The Grande Ballroom

I spent the weekend in Detroit, which isn’t necessarily a new thing for me.  My father grew up there, and my grandparents remained there until the end of their days, and so I, as a result, passed many a long weekend in Motor City.  But this trip was different because for the first time in my almost 28 years, I actually explored the city beyond the very suburban confines of Southfield, Birmingham, and Royal Oak.  To say it was an eye-opener would be an understatement; it was more of a soul shocker.  Detroit is a city rich in history and architecture that has been virtually abandoned, leaving a handful of unbelievably cool, and totally unique cultural moments.  This week I am going to post my favorites, beginning with the Grande Ballroom.

Built in the 20s as a ballroom for dancing, the Grande Ballroom was later resurrected in 1966 when it was purchased by an unlikely duo – a Dearborn, Michigan high school teacher and local radio DJ Russ Gibb.  The venue was meant to be a Fillmore Theater for Detroit, and Gibb worked alongside counterculture god John Sinclair to create a home for psychedelic rock in the city.

Everyone played in the Grande Ballroom.  Its stage hosted the likes of Janis Joplin, Jefferson Airplane, The Grateful Dead, Alice Cooper, Cream, The Who, John Coltrane, the Rolling Stones, and Sun Ra; the venue’s house bands – The MC5 and The Stooges!  The legendary Kick Out The Jams was even recorded during a live performance at the Grande Ballroom in 1968.

There isn’t much left of the Grande Ballroom today. but that’s kind of the case with most of the city.  The history, though, is just beyond incredible.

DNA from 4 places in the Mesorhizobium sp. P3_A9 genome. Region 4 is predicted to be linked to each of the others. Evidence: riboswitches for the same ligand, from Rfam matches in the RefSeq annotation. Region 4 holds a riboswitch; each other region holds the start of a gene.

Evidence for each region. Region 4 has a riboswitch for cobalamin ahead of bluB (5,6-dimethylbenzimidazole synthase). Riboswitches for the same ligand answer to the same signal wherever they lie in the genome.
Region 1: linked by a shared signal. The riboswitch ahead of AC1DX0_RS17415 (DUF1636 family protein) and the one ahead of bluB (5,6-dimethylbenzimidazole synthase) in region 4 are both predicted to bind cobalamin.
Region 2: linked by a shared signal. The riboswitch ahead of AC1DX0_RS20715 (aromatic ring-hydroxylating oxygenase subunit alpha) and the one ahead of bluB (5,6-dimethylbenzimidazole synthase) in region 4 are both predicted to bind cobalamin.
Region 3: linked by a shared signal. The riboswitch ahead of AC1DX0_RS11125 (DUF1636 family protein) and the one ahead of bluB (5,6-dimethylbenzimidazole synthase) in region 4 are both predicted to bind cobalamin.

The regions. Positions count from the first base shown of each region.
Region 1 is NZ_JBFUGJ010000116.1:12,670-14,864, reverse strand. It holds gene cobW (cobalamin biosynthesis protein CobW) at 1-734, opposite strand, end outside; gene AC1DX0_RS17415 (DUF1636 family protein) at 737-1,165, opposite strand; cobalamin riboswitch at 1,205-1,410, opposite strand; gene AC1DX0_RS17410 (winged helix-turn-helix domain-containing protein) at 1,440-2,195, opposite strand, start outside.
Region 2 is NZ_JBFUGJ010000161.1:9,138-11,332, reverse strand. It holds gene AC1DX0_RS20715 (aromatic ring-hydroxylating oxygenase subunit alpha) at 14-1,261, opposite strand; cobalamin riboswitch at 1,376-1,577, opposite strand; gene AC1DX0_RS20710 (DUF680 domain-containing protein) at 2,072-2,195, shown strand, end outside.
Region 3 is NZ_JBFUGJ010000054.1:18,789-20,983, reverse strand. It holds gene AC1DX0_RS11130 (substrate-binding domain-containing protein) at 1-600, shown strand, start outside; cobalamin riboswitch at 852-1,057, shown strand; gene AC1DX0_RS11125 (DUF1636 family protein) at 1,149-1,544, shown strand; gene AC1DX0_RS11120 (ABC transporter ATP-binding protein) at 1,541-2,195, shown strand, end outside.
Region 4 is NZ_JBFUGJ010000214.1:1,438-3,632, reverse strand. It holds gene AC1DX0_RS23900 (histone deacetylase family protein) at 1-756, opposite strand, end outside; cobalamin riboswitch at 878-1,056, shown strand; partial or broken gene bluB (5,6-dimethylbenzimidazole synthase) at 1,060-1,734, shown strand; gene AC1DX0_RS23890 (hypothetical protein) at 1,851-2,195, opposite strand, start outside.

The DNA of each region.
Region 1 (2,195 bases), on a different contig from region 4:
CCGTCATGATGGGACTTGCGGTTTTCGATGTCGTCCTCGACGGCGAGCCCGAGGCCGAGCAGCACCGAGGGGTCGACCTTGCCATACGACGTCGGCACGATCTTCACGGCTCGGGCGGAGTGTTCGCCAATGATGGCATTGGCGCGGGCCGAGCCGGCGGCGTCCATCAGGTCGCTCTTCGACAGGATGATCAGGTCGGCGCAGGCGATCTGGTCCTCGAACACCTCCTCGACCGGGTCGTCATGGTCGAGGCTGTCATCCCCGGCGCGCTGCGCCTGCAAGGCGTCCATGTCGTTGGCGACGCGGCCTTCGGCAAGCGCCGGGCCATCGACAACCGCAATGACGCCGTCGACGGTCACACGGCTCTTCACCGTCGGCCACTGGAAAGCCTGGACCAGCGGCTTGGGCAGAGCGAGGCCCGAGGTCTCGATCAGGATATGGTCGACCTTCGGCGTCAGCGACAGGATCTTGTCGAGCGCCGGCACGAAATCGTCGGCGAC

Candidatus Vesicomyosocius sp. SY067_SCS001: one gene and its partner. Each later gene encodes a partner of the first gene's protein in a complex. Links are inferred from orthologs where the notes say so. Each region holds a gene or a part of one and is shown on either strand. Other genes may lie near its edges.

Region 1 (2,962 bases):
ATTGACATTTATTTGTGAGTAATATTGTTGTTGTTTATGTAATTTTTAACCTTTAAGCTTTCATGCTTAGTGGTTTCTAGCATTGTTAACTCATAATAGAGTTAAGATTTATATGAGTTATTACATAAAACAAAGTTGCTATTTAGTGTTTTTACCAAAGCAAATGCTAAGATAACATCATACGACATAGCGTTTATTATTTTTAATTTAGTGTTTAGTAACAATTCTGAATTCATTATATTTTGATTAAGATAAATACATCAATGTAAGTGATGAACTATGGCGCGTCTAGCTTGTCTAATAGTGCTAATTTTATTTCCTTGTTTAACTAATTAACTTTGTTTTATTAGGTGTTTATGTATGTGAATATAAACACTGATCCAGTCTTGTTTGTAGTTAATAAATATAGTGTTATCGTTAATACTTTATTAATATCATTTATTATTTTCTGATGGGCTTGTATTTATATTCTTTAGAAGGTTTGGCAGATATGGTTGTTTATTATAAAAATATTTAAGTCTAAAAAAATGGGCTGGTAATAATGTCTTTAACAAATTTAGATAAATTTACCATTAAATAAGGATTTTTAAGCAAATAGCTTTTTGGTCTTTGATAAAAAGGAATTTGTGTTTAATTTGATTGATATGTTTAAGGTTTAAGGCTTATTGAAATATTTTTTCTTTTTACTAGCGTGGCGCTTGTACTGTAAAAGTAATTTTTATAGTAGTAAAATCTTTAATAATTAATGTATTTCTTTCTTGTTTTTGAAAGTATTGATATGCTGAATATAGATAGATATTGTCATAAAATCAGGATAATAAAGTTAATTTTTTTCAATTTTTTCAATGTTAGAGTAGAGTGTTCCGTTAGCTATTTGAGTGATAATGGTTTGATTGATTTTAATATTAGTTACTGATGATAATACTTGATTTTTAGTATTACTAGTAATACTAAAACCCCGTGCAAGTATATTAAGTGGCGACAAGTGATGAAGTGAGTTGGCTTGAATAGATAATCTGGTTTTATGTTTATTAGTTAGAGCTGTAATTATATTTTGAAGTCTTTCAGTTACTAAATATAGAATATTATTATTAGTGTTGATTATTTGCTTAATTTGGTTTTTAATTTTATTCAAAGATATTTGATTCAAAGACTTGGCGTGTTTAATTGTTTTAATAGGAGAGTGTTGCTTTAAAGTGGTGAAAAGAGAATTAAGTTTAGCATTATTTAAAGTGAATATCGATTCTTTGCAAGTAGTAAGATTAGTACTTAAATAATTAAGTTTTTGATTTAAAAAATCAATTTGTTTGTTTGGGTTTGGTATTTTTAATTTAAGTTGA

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4 thoughts on “The Grande Ballroom

  1. thanks for the full story – and I hope everyone knows to call it it the Grand-Dee Ballroom… looking forward to the whole week of SRN D-ling with D-troit.

  2. Careful round there these days. I used to explore the wrecks, too, back in the early 90’s. It was a tough place back then, but it’s become even more desperate now in a lot of places. I know that we are all hearing about how artists are taking over, and gardeners are planting up the vacant lots….but the reality that I see now in Detroit is this: if you have to stop for a light, look around. Don’t stop if you don’t have to stop. Never let anyone near your car. We get a lot of crime victims in our ER in the heart of what used to be Detroit. There is truly an “every man for himself” culture running through the inner city youth now. Not kidding or trying to harsh your buzz, but it is more dangerous now than ever. I wouldn’t even drive through town if i didn’t have to! God help you if anything happens- no ambulance, no cops, no firefighters…just violent drug-addled waste cases looking for something they can use. Very sad. Put a wall around it and forget about it. I feel very very sorry for the decent people that are stuck within the city limits who can’t leave because they can’t sell their houses. …just typing out an anonymous truth..

    • I spend a lot of time in Detroit, and have been to the Grande several times. I recommend that people not do stupid things there, but it’s not like Snake Plissken in “Escape From New York”. Detroit is a fantastic city, that is just beginning a rebirth. I love the place.

  3. The Grande Ballroom probably is the reason for my marriage as my girl friend and I used to go their every Friday night just to dance. Thiwas back in 1946 through 1949 when we got married. To review the history of the Grande only from the the Rock and Roll days that followed leaves out a beautiful history of us who are now in our eighties. Slow dancing and great times. To see the pix of it now does sort of breack my heart but worse is to see the city that I was born in and lived my whole business career in become what it is now. However, I’ve still got great memories that can never be errased. Thank you Grande for being so much a part of my life. dale

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